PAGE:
In his Introduction to Job in The Message, Eugene Peterson writes  

It is not only because Job suffered that he is important to us [but] because he suffered in the same ways we do, in the vital areas of family, personal health, and material things. Job searchingly questioned and boldly protested his suffering.…  [he] says boldly what some of us are too timid to say (out loud). … He shouts out to God what a lot of us (keep locked away in silent thought).  Job … refuses to take silence for an answer. He refuses to take cliches for an answer. He refuses to let God off the hook. [1] 

Job struggles to make sense out of the senseless loss he’s experienced.  We can identify with his struggle.  He searches desperately for anything or anyone who might comfort him in the midst of his agony.  Wendell Berry says that "the distinguishing characteristic of absolute despair is silence.”[2]  A memorable scene from Job is when Job’s friends first visit him. They sit in silence with Job for seven days (2:13). This speaks volumes about the sacredness of presence, and silence.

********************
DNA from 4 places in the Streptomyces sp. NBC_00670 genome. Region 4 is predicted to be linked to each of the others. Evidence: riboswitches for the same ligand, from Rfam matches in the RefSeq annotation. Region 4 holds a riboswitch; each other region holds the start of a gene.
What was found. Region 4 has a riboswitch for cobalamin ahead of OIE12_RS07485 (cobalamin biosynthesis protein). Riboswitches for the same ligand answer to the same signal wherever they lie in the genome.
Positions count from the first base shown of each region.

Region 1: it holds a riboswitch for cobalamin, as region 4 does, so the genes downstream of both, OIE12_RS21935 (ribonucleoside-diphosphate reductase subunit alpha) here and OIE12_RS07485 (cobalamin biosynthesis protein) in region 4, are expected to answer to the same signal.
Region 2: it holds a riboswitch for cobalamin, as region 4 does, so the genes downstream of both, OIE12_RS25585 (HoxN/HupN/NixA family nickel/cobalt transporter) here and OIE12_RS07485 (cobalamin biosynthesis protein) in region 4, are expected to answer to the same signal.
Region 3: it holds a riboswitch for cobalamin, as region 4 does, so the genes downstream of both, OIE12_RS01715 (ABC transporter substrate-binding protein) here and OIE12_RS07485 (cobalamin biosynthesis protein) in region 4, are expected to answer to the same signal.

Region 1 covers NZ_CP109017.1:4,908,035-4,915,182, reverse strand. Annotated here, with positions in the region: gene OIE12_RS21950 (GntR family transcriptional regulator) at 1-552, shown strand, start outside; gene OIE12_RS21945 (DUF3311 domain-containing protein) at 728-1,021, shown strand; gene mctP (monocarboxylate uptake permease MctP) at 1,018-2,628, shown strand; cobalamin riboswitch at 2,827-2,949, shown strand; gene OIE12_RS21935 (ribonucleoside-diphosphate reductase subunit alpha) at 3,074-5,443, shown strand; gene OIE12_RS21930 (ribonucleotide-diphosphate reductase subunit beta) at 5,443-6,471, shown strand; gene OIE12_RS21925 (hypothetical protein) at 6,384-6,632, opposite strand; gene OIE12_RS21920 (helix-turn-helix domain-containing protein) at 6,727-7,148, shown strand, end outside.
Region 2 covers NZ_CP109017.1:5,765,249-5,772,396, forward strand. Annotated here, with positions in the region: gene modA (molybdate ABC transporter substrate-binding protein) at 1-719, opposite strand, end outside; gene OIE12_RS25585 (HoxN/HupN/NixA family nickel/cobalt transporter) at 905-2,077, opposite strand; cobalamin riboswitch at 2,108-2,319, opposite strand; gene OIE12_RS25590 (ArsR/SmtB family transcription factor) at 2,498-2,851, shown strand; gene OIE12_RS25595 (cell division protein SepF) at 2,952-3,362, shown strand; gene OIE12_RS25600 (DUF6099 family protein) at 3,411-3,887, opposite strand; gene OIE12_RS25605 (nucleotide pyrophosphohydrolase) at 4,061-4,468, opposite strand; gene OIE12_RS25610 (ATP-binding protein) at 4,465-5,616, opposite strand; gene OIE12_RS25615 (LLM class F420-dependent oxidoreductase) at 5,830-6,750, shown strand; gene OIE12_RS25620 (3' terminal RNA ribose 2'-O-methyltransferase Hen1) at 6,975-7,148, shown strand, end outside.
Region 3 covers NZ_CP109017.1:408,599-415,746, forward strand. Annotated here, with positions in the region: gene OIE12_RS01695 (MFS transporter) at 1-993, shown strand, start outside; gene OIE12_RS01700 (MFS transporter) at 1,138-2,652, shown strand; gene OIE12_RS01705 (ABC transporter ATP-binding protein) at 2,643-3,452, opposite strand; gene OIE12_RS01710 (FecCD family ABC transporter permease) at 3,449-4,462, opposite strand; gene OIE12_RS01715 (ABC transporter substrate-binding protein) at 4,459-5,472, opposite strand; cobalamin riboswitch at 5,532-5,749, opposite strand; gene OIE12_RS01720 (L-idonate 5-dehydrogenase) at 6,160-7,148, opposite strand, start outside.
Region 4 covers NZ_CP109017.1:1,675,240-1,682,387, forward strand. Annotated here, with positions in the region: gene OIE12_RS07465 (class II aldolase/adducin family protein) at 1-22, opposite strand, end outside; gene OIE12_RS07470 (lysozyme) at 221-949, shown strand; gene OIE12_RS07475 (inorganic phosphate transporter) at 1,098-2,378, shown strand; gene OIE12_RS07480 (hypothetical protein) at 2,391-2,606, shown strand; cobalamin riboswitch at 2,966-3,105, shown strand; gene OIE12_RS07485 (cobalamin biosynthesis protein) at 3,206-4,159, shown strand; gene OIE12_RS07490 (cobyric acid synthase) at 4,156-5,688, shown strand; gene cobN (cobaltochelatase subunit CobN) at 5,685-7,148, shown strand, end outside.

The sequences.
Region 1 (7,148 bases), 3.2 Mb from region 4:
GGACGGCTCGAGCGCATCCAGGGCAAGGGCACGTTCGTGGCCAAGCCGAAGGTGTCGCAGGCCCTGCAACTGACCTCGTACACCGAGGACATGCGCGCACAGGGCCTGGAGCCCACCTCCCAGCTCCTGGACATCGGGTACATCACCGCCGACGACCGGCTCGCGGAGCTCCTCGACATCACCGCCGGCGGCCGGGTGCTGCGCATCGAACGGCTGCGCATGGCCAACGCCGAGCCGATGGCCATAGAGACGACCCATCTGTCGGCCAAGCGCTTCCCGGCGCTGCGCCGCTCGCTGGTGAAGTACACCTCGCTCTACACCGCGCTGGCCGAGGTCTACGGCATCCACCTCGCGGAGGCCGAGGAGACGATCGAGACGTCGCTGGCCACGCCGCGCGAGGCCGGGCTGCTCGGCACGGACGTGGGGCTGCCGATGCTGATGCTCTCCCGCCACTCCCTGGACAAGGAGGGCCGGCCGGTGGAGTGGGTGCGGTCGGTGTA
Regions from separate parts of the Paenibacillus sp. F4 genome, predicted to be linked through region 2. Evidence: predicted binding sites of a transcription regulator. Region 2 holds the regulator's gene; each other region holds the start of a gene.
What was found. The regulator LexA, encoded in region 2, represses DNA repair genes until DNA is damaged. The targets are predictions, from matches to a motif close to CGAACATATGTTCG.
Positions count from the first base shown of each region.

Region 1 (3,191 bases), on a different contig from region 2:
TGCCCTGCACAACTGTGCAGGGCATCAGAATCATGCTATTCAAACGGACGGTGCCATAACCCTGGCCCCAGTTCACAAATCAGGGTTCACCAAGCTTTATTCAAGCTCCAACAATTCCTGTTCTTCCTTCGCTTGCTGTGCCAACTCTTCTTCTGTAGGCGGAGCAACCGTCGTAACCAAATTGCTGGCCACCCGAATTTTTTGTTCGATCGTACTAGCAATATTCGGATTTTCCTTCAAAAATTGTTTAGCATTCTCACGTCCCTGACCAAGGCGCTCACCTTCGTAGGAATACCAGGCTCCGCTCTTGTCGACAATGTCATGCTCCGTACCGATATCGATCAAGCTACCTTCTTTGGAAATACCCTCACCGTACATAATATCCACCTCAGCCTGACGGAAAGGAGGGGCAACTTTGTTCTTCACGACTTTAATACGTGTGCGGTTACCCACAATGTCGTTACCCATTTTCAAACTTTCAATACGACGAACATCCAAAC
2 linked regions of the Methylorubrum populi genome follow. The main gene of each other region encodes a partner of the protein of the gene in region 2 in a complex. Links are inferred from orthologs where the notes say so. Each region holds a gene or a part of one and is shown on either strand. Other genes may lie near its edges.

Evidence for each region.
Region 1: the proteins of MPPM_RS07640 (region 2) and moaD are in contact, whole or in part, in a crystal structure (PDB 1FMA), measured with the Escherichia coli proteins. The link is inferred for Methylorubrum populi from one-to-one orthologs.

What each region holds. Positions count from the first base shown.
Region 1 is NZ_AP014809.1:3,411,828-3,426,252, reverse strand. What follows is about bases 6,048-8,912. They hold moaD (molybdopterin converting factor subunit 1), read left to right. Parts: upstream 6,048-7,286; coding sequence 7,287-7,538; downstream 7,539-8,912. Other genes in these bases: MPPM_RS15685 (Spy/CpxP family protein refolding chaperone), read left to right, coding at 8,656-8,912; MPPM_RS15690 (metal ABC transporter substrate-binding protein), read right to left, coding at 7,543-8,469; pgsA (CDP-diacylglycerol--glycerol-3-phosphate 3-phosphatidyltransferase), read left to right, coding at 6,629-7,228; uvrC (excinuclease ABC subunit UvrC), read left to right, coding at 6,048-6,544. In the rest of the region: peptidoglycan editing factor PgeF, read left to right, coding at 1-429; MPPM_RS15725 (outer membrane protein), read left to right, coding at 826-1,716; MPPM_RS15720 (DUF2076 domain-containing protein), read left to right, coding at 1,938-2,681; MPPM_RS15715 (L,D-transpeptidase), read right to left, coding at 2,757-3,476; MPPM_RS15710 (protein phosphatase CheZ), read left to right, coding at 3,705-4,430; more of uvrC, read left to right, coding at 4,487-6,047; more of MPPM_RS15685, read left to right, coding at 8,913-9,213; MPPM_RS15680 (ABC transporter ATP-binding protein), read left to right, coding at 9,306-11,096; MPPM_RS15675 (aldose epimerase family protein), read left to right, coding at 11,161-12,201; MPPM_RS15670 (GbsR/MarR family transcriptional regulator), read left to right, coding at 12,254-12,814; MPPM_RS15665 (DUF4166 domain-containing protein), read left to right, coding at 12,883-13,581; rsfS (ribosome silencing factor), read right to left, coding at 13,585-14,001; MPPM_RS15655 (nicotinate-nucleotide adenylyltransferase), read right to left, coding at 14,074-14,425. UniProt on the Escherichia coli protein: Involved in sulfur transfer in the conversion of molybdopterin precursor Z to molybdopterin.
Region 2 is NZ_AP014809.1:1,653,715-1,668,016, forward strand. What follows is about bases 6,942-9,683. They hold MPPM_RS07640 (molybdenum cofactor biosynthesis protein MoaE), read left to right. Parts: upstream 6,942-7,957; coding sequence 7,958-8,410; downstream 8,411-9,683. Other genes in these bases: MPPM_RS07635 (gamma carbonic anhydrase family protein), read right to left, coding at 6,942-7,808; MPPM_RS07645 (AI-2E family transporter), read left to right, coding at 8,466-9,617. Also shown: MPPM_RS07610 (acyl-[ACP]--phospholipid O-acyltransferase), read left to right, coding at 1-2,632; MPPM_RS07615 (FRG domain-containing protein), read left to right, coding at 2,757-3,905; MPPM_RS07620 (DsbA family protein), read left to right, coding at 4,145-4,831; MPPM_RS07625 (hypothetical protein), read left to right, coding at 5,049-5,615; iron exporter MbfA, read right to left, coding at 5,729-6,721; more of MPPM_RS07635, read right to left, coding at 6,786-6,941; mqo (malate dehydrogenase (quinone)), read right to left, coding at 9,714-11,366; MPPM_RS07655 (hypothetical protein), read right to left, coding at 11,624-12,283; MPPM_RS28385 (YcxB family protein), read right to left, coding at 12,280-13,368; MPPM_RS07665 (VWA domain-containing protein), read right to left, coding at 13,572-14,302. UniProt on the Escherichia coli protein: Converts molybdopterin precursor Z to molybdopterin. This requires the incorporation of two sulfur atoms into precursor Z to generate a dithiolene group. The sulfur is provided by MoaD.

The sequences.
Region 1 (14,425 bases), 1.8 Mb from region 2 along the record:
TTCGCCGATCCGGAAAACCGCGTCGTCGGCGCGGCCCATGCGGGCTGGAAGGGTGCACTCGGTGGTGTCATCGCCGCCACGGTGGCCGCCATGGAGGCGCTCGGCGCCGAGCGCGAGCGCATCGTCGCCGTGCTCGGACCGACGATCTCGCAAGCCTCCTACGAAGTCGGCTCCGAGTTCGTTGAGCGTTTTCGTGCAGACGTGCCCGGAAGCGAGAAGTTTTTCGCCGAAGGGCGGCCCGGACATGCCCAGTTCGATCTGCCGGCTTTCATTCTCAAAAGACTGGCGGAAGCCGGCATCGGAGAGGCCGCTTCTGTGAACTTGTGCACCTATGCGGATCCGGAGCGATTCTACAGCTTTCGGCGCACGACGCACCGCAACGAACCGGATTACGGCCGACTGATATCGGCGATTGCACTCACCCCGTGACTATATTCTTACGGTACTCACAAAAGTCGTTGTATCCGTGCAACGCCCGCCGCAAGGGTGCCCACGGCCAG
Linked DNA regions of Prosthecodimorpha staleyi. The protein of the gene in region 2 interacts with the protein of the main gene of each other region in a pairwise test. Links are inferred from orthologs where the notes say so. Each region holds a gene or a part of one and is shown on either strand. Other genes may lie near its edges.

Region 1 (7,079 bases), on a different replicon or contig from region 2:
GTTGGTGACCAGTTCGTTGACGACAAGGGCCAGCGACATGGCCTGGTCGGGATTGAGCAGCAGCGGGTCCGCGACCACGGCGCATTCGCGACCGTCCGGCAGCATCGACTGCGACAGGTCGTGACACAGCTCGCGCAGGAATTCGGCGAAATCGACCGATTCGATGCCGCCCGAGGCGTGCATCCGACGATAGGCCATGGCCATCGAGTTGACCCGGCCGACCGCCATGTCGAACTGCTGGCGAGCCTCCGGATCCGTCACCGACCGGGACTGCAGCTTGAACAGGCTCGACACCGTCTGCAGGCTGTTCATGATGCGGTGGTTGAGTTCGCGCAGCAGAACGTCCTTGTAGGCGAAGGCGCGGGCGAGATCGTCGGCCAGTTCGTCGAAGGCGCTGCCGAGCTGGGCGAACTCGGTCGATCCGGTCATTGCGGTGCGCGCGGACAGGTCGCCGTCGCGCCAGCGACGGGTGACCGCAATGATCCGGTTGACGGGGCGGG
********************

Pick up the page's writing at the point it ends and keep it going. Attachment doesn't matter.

But eventually their silence ends.  And when Job’s friends open their mouths, they manage to do the impossible: they found a way to make Job feel even worse.  They felt compelled to explain this awful turn in Job’s life.  There had to be an explanation. They quickly determined that Job must have done something terribly wrong.  They think they’re being helpful, but they’re only distancing themselves from Job.  One commentator observes that Job’s friends show their own anxiety and discomfort over Job’s suffering, “protecting themselves from the chaos that engulfed their friend.” (Kathryn M. Schifferdecker, see end notes) 

Job is the oldest, most ancient story in scripture. Job’s assertion that his sin did not bring down God’s wrath upon him is a crucial declaration that should reverberate through all of scripture and human experience.  And yet the opposite seems to be true:  Whenever life goes terribly wrong, we impulsively suspect that we did something “wrong” in God’s eyes, that adversity is the result of somehow running afoul of God’s love and mercy.